9th Circuit Rules Against TUSD Mexican American Studies

The 9th U.S. Circuit Court of Appeals has upheld a ruling by a lower court ruling in favor of Arizona’s law which prevents teaching hate in classroom in a lawsuit brought by the children and students of Tucson Unified School District Mexican American Studies classes.

Judge Wallace Tashima ruled on Maya Arce, et. al. v. John Huppenthal in 2012, that the State of Arizona had a right to regulate the curriculum taught in its publically funded classrooms. The law, commonly referred to as HB2281, passed in 2010 and was sponsored by immigrant lawmaker Rep. Steve Montenegro.

The justices did overturn Tashima’s ruling against the claim made by defendants that the law was enacted with discriminatory intent. The justices found that there was a material issue of fact as to whether or not there was discriminatory intent on the part of lawmakers, and deemed the motion for summary judgment granted by the lower court was inappropriate. The justice remanded the case to the trial court in order to determine whether or not there was discrimination. Read TUSD Ethnic Studies Ruling here.

The Tucson High School teacher who first raised concerns with the classes, John Ward, a Latino, sought the assistance of then Superintendent of Public Instruction Tom Horne after Horne’s assistant, Margret Dugan Garcia came to the school to counter claims by radical activist Dolores Huerta, who told students that Republicans do not like Latinos.

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In 2012, Tashima, a President Jimmy Carter appointee, found 3 of the 4 provisions of the law to be constitutional. Judge Tashima found that the teachers lacked standing and removed them as plaintiffs in the case.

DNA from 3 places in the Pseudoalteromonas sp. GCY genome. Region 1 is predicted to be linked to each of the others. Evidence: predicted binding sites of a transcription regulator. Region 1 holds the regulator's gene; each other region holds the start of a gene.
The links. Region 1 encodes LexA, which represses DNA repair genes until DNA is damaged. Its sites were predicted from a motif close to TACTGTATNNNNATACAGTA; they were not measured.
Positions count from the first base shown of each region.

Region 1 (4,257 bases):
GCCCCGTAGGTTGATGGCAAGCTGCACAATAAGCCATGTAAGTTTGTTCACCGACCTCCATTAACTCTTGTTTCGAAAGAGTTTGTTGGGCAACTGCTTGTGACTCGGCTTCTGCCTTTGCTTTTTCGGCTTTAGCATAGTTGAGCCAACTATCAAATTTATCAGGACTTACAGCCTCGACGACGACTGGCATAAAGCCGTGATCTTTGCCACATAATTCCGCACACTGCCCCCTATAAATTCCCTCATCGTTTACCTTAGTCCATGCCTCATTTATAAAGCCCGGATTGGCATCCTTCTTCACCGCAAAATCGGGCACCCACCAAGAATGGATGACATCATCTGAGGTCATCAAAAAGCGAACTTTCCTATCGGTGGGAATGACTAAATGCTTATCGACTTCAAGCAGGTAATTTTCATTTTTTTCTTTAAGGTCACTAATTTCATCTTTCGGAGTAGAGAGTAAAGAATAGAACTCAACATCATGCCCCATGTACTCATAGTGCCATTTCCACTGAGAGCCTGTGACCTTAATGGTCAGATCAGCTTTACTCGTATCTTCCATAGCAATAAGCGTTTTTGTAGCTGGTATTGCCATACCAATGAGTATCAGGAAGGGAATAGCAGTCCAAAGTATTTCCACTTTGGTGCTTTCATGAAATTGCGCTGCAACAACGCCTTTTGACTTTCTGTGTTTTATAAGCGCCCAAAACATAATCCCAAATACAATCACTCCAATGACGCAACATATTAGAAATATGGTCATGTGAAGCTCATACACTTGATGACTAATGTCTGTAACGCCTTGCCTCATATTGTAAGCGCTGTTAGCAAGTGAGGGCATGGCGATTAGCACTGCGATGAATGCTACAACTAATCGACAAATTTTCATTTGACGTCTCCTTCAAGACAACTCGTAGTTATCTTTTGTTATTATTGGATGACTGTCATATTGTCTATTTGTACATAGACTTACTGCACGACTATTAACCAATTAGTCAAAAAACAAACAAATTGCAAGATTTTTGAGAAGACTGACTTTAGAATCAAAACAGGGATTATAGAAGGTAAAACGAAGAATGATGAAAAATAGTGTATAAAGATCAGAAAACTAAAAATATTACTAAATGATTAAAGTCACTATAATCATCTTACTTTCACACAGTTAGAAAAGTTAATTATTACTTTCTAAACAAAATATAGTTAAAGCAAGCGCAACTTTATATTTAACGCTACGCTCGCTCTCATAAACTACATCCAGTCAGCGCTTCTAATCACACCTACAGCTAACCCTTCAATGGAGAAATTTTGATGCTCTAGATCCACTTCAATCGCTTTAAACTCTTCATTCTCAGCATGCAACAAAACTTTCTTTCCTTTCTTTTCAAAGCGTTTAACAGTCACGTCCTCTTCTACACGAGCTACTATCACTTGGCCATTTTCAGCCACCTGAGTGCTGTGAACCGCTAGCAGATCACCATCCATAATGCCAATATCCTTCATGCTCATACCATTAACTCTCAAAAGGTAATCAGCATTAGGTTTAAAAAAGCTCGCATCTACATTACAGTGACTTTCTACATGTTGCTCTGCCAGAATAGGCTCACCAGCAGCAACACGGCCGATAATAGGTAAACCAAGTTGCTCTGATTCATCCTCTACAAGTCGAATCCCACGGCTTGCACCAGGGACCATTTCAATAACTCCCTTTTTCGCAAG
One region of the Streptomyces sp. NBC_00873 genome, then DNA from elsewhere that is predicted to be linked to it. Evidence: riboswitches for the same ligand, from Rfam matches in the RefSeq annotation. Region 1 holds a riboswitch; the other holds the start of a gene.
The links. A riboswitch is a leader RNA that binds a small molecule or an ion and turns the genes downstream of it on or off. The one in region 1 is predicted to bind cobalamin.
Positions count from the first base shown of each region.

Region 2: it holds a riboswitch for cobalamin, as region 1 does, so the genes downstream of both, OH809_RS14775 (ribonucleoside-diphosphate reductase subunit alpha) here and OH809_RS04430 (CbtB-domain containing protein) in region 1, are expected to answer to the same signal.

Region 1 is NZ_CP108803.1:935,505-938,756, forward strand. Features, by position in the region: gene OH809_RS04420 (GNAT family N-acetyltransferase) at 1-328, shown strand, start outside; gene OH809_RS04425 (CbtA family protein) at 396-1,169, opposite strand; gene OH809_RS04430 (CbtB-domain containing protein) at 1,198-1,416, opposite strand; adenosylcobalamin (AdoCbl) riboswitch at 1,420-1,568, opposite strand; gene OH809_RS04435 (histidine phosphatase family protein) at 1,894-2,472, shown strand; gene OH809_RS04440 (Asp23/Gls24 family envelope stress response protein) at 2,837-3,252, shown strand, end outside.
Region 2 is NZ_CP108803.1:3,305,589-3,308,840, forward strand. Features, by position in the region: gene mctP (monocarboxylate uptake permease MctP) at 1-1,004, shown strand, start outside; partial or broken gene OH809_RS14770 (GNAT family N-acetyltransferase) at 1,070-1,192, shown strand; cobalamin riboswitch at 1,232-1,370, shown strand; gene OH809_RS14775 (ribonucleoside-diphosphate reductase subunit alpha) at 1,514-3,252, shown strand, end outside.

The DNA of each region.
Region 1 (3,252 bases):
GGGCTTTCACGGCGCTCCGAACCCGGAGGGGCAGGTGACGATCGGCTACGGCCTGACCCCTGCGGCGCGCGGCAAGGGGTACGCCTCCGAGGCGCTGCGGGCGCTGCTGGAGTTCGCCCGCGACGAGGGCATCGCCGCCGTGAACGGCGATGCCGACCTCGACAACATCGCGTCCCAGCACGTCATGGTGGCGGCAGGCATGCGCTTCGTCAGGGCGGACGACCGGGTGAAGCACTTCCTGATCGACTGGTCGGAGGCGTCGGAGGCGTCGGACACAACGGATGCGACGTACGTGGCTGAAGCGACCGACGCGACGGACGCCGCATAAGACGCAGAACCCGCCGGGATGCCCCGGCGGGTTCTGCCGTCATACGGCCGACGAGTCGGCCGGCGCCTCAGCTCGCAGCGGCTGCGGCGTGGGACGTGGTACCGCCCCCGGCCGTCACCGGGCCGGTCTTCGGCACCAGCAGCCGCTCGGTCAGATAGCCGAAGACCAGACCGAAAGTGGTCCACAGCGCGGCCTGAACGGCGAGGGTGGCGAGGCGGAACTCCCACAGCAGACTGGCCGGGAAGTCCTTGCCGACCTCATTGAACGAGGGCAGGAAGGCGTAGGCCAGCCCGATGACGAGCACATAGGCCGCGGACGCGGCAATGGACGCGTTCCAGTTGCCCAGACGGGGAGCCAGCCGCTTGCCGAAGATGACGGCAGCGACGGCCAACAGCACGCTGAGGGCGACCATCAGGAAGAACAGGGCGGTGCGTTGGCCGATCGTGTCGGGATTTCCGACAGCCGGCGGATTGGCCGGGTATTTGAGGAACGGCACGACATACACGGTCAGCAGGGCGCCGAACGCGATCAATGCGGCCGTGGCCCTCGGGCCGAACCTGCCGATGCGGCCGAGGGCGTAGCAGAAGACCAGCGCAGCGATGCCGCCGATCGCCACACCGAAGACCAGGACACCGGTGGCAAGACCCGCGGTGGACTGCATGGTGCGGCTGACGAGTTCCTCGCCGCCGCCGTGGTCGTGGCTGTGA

The Court said that it “agrees with Defendant Superintendent’s latter argument. Even assuming that Plaintiff teachers could establish standing based solely on allegations of “subjective chill,” Plaintiff teachers have failed to demonstrate that they have a protected First Amendment right to speak within the classroom. Plaintiff teachers admit that they cannot control the curriculum at TUSD schools, but claim to have a First Amendment free speech right to speak within the curriculum previously approved by the TUSD Governing Board.”

The students remained as plaintiffs. Those students included the daughter of former Mexican American Studies director Sean Arce. Former MAS teacher and current director of Culturally Relevant Pedagogy and Instruction, Lorenzo Lopez’s daughter was removed from the case because she had graduated.

Lopez, known as one of the most radical MAS teachers was named director of Culturally Relevant Pedagogy and Instruction against the wishes of the African American plaintiffs in the District desegregation case and District Governing Board members Michael Hicks and Mark Stegeman.

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